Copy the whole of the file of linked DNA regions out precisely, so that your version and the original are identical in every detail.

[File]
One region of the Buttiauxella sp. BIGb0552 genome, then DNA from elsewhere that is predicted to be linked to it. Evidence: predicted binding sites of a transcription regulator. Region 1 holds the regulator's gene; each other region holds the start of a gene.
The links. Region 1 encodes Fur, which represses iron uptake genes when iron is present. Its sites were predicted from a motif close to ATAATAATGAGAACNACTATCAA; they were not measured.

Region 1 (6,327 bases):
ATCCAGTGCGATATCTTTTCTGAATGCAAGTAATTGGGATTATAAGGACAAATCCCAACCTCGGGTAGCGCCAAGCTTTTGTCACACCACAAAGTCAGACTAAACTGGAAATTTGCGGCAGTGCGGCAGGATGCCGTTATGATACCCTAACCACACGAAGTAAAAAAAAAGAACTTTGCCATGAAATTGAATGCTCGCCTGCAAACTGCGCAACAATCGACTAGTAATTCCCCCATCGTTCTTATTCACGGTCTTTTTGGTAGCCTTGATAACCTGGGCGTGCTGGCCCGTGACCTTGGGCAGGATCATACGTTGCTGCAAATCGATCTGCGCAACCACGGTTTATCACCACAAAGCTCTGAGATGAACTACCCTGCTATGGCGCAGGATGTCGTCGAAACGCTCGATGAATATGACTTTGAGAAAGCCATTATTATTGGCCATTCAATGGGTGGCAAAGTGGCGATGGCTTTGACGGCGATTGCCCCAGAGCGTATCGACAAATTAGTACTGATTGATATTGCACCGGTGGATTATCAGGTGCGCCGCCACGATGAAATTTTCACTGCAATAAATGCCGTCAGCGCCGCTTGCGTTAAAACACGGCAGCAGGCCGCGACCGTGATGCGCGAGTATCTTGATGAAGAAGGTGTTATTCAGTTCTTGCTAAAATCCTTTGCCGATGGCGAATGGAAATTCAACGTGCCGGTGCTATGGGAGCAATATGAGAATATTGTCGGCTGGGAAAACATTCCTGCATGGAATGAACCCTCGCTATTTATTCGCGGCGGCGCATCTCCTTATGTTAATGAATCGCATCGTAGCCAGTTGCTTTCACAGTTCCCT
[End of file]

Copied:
One region of the Buttiauxella sp. BIGb0552 genome, then DNA from elsewhere that is predicted to be linked to it. Evidence: predicted binding sites of a transcription regulator. Region 1 holds the regulator's gene; each other region holds the start of a gene.
The links. Region 1 encodes Fur, which represses iron uptake genes when iron is present. Its sites were predicted from a motif close to ATAATAATGAGAACNACTATCAA; they were not measured.

Region 1 (6,327 bases):
ATCCAGTGCGATATCTTTTCTGAATGCAAGTAATTGGGATTATAAGGACAAATCCCAACCTCGGGTAGCGCCAAGCTTTTGTCACACCACAAAGTCAGACTAAACTGGAAATTTGCGGCAGTGCGGCAGGATGCCGTTATGATACCCTAACCACACGAAGTAAAAAAAAAGAACTTTGCCATGAAATTGAATGCTCGCCTGCAAACTGCGCAACAATCGACTAGTAATTCCCCCATCGTTCTTATTCACGGTCTTTTTGGTAGCCTTGATAACCTGGGCGTGCTGGCCCGTGACCTTGGGCAGGATCATACGTTGCTGCAAATCGATCTGCGCAACCACGGTTTATCACCACAAAGCTCTGAGATGAACTACCCTGCTATGGCGCAGGATGTCGTCGAAACGCTCGATGAATATGACTTTGAGAAAGCCATTATTATTGGCCATTCAATGGGTGGCAAAGTGGCGATGGCTTTGACGGCGATTGCCCCAGAGCGTATCGACAAATTAGTACTGATTGATATTGCACCGGTGGATTATCAGGTGCGCCGCCACGATGAAATTTTCACTGCAATAAATGCCGTCAGCGCCGCTTGCGTTAAAACACGGCAGCAGGCCGCGACCGTGATGCGCGAGTATCTTGATGAAGAAGGTGTTATTCAGTTCTTGCTAAAATCCTTTGCCGATGGCGAATGGAAATTCAACGTGCCGGTGCTATGGGAGCAATATGAGAATATTGTCGGCTGGGAAAACATTCCTGCATGGAATGAACCCTCGCTATTTATTCGCGGCGGCGCATCTCCTTATGTTAATGAATCGCATCGTAGCCAGTTGCTTTCACAGTTCCCT